Women who have migraines with visual problems have increased risk for heart disease, according to a study published on Wednesday in the Journal of the American Medical Association, Long Island Newsday reports. For the study, researchers at the Harvard School of Public Health and Brigham and Women\'s Hospital analyzed the records of 27,800 women older than age 45 who participated in the Women\'s Health Initiative. None of the women had heart disease when they entered the study between 1992 and 1995. Researchers focused on the records of 5,125 women who had a history of migraines. According to the study, participants who had migraines with migraine aura had more than twice the normal risk for major cardiovascular events. Migraine aura \"is a visual sensation -- like lights flashing or lines zigzagging, with some reports of temporary blindness\" -- that often lasts for 20 minutes to one hour before migraines begin, Newsday reports. Suhagra is applied for the treatment of erectile dysfunction in men and pulmonary arterial hypertension.
Women who had migraines without migraine aura did not have an increased risk for major cardiovascular events, the study finds. Lead study author Tobias Kurth said that researchers did not determine the cause of the link between migraine aura and heart disease and that the increased risk was small, with about 18 additional cases of heart disease per 10,000 women with migraine aura. Mark Gudesblatt, a neurologist at South Shore Neurologic Associates, said, \"It\'s an important study because it tells you not to take these things lightly\" (Talan, Long Island Newsday, 7/19).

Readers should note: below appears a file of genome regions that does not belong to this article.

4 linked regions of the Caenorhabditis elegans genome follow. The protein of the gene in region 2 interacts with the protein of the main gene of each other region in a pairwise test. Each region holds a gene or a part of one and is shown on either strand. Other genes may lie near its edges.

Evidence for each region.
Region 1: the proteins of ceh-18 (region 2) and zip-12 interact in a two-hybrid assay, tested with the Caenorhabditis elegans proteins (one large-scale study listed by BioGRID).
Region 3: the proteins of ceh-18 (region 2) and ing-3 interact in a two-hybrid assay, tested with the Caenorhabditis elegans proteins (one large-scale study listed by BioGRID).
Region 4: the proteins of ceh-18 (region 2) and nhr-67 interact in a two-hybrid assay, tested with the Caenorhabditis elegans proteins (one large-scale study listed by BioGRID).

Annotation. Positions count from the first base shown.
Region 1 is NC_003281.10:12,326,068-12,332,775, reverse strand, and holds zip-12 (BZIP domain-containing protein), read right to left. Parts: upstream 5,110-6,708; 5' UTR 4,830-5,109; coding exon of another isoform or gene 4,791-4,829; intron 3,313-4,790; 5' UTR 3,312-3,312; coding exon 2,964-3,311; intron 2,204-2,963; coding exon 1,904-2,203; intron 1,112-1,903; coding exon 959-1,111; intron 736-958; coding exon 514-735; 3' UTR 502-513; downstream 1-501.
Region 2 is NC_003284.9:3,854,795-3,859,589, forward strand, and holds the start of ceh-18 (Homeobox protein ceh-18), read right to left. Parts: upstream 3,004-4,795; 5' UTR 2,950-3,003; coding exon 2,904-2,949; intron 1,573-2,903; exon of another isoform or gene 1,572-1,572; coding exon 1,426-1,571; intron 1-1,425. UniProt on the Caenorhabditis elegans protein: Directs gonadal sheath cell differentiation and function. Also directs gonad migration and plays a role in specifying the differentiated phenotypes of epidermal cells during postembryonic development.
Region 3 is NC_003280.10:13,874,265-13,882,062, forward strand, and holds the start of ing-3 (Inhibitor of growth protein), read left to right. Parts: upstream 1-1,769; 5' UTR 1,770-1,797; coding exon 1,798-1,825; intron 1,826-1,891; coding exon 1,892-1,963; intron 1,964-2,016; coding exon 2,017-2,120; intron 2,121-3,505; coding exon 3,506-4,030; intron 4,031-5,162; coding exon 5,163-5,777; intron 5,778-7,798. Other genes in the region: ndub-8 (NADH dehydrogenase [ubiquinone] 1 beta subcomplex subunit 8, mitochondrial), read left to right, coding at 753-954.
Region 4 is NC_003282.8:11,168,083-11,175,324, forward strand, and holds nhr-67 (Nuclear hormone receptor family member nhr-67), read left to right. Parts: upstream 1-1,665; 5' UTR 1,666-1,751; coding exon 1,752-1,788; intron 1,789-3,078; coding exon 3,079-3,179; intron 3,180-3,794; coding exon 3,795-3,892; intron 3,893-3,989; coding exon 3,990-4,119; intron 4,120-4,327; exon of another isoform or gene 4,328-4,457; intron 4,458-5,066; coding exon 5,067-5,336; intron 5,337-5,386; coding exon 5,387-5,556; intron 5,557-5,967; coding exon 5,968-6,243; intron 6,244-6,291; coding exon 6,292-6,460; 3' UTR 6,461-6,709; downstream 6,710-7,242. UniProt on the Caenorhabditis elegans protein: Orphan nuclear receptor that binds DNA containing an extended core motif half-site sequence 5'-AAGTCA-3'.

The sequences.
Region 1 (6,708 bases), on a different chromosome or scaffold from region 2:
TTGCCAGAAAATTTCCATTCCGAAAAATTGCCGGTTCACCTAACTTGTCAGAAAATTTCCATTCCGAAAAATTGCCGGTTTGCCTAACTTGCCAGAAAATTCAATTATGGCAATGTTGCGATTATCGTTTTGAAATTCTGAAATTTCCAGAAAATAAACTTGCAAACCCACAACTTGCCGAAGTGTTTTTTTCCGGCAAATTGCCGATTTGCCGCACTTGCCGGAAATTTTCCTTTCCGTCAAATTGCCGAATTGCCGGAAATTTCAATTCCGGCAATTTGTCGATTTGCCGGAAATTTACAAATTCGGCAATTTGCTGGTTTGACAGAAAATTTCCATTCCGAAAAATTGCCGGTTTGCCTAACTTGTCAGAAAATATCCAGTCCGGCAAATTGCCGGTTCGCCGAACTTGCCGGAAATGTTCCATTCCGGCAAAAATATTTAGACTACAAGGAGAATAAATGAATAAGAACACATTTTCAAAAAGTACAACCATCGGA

Study Authors Did Not Report Financial Ties
The six authors of the study did not disclose to JAMA that they have consulted for, or received research funds from, pharmaceutical companies that manufacture treatments for heart disease or migraines, the AP/Miami Herald reports. JAMA in January implemented a policy that requires financial disclosures from researchers before acceptance of studies for publication, and an editorial published in the journal last week indicated that \"JAMA was getting tougher as a result of ... recent breaches\" of the policy, the AP/Herald reports. JAMA Editor in Chief Catherine DeAngelis said that journal editors were not aware of the financial ties until the Associated Press informed her about them last week. The authors said they did not report the financial ties because the study does not promote a treatment. JAMA on Tuesday published online a letter from the authors of the study to explain their failure to disclose the financial ties, as well as a response from DeAngelis and a correction. DeAngelis said that the letter, her response and the correction will appear in a future print edition of JAMA. \"Let me decide what\'s pertinent or not,\" DeAngelis said, adding, \"Authors should always err on the side of full disclosure.\" Kurth in an interview said that the financial ties \"do not represent a conflict of interest\" (Tanner, AP/Miami Herald, 7/19).